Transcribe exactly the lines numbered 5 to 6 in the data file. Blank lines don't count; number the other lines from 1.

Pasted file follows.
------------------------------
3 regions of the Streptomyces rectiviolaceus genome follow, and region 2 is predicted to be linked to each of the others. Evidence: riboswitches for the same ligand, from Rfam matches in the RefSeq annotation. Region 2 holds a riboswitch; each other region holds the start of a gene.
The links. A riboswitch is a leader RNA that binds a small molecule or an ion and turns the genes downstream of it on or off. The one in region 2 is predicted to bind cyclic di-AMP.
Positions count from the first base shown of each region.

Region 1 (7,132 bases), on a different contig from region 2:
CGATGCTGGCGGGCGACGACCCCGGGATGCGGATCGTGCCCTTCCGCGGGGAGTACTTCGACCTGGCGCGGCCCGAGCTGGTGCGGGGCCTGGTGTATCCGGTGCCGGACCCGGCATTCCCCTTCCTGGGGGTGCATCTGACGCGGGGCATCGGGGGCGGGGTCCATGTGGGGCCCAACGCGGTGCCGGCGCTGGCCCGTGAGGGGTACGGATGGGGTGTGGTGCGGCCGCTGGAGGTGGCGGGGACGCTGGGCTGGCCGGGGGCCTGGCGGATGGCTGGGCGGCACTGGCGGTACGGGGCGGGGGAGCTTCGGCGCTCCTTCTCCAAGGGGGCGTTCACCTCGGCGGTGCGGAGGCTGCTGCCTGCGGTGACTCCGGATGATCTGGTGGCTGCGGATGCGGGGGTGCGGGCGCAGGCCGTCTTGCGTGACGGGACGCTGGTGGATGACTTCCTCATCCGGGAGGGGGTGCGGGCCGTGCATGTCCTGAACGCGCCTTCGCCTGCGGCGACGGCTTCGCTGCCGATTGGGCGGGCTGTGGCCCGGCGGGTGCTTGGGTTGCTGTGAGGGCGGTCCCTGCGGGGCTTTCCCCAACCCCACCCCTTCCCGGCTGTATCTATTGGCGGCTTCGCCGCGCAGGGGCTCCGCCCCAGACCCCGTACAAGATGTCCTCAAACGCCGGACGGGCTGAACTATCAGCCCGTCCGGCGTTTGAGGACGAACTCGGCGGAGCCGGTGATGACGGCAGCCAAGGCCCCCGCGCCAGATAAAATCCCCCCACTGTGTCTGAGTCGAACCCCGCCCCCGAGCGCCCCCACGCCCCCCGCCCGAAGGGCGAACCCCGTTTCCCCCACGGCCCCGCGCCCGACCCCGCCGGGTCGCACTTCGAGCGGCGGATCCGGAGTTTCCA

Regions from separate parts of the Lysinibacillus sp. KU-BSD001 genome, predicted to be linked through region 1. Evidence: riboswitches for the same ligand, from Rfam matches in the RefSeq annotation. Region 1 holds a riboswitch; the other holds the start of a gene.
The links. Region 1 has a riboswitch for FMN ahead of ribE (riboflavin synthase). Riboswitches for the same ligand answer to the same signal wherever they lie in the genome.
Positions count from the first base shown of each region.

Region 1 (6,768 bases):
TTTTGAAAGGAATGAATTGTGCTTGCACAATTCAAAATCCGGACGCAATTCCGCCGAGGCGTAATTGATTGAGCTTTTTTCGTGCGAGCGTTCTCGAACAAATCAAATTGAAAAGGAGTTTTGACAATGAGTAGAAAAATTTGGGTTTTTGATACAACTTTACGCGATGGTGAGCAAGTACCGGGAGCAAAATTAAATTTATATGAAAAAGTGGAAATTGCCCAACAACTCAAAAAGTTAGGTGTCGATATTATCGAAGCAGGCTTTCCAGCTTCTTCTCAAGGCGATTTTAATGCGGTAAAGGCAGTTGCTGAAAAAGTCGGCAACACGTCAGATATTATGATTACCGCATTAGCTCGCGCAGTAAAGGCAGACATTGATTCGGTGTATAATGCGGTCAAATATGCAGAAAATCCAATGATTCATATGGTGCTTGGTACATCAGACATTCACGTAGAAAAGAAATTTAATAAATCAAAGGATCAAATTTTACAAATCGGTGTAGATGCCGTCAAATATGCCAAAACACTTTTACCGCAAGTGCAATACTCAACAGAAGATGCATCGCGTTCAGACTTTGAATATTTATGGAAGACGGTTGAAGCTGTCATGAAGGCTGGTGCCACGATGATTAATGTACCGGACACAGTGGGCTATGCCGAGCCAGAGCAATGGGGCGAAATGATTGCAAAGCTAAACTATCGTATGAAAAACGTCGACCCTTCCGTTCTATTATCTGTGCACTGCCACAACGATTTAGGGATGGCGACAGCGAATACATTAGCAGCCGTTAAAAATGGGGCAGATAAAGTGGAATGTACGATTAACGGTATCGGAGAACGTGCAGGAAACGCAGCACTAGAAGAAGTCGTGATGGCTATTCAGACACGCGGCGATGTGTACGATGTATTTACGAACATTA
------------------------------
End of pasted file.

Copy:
CGATGCTGGCGGGCGACGACCCCGGGATGCGGATCGTGCCCTTCCGCGGGGAGTACTTCGACCTGGCGCGGCCCGAGCTGGTGCGGGGCCTGGTGTATCCGGTGCCGGACCCGGCATTCCCCTTCCTGGGGGTGCATCTGACGCGGGGCATCGGGGGCGGGGTCCATGTGGGGCCCAACGCGGTGCCGGCGCTGGCCCGTGAGGGGTACGGATGGGGTGTGGTGCGGCCGCTGGAGGTGGCGGGGACGCTGGGCTGGCCGGGGGCCTGGCGGATGGCTGGGCGGCACTGGCGGTACGGGGCGGGGGAGCTTCGGCGCTCCTTCTCCAAGGGGGCGTTCACCTCGGCGGTGCGGAGGCTGCTGCCTGCGGTGACTCCGGATGATCTGGTGGCTGCGGATGCGGGGGTGCGGGCGCAGGCCGTCTTGCGTGACGGGACGCTGGTGGATGACTTCCTCATCCGGGAGGGGGTGCGGGCCGTGCATGTCCTGAACGCGCCTTCGCCTGCGGCGACGGCTTCGCTGCCGATTGGGCGGGCTGTGGCCCGGCGGGTGCTTGGGTTGCTGTGAGGGCGGTCCCTGCGGGGCTTTCCCCAACCCCACCCCTTCCCGGCTGTATCTATTGGCGGCTTCGCCGCGCAGGGGCTCCGCCCCAGACCCCGTACAAGATGTCCTCAAACGCCGGACGGGCTGAACTATCAGCCCGTCCGGCGTTTGAGGACGAACTCGGCGGAGCCGGTGATGACGGCAGCCAAGGCCCCCGCGCCAGATAAAATCCCCCCACTGTGTCTGAGTCGAACCCCGCCCCCGAGCGCCCCCACGCCCCCCGCCCGAAGGGCGAACCCCGTTTCCCCCACGGCCCCGCGCCCGACCCCGCCGGGTCGCACTTCGAGCGGCGGATCCGGAGTTTCCA

Regions from separate parts of the Lysinibacillus sp. KU-BSD001 genome, predicted to be linked through region 1. Evidence: riboswitches for the same ligand, from Rfam matches in the RefSeq annotation. Region 1 holds a riboswitch; the other holds the start of a gene.